The Little Senders Club seemed well organised and the coach, Laurence, seemed really nice, and we could tell that the kids would have a good time! It seemed like a laid back session, that was more about fun, than serious coaching, but I think Owen responds best to that sort of stealth coaching. With the boys off doing skids, Sam, one of the other dads, and I went off to do some laps of the bikepark!
I have not ridden there without Owen for a few years and the trails had changed slightly, I am glad to say that my riding seems to have improved too! Or maybe it was that I was riding with someone faster than me… The biggest changes were on the red graded trails, with more drops, rock gardens and even a 270º berm. As my full suspension Four is still undergoing a rebuild, I was riding my Clockwork Evo hardtail and felt somewhat under-biked on the red trails.
The best bit of the day was that after each lap we would see the boys somewhere else in the bike park – they were covering some distance! Especially given that they were pushing up, rather than riding in the uplift van. They seemed to be having so much fun that they did not even notice us waving at them. The three boys all seemed to be at a similar level of riding, although Owen, being the youngest, appeared to be flagging a bit at the end. I did still need to drag him off the pumptrack when it was time to go home though.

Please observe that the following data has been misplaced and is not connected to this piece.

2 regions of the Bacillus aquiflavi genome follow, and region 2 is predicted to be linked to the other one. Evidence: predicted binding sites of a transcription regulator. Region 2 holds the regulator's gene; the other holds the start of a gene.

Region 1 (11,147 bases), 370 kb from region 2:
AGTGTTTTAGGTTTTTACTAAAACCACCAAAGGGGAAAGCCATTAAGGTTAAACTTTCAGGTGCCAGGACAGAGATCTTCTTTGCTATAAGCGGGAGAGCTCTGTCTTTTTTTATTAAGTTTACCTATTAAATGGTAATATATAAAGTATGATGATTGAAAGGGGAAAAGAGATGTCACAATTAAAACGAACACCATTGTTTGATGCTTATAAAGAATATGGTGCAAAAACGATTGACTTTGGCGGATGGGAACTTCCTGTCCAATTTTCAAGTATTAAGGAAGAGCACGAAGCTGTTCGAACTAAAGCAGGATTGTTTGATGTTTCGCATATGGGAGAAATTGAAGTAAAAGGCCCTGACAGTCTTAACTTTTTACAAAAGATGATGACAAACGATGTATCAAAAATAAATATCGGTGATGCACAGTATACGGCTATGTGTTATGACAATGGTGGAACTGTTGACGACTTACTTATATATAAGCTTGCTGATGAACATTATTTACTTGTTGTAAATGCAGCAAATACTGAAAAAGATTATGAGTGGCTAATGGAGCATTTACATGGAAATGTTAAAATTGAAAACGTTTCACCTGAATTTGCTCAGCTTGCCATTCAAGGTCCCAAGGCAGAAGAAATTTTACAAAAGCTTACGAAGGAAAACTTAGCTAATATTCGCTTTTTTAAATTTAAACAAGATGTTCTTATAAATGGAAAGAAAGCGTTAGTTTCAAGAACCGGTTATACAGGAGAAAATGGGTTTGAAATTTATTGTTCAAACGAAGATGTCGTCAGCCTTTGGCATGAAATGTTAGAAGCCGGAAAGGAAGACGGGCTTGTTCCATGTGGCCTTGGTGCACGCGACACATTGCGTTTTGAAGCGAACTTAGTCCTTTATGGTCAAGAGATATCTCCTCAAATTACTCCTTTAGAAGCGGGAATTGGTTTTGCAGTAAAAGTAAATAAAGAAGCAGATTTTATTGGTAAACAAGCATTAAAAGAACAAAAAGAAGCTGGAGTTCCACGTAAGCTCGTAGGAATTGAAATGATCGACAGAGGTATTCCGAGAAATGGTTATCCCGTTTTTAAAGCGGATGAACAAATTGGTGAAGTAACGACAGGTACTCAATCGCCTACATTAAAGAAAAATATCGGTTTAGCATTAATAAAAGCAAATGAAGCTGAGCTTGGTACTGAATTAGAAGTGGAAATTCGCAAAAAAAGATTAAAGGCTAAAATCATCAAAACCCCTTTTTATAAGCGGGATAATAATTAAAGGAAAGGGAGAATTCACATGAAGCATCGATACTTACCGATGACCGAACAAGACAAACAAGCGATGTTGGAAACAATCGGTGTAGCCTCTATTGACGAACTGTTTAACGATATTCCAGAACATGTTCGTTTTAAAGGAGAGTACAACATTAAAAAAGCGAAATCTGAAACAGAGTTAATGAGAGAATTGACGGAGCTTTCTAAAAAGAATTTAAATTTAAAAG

Owen said he enjoyed himself and would like to do it again – which is great because it also worked well for me. Next time it would be good to get there a bit earlier so that we could do some laps of the blue trails together – Owen would like to ride the “Cheese Roller” trails from the top of the hill. Hopefully, we will be able to fit one in during the summer holidays!
Owen has been off school this week, so I also took a few days off work, with the plan that we would get out to ride bikes together. We had planned to ride at Cannock, but the trails were closed due to fallen trees from the recent storms.
Hicks Lodge, was actually our “Plan C”, after Cannock Chase and Snibston Colliery Park, which we drove to first, only to find the trails also closed. Hopefully, I will get to complete that trail one day! Fortunately, it is only a short drive from Snibston to Hicks Lodge, so Owen did not even bother to take his bike kit off. The route took us past the end of the road I lived on in the late 1980s, so we took a quick detour to see where I learned to ride a bike.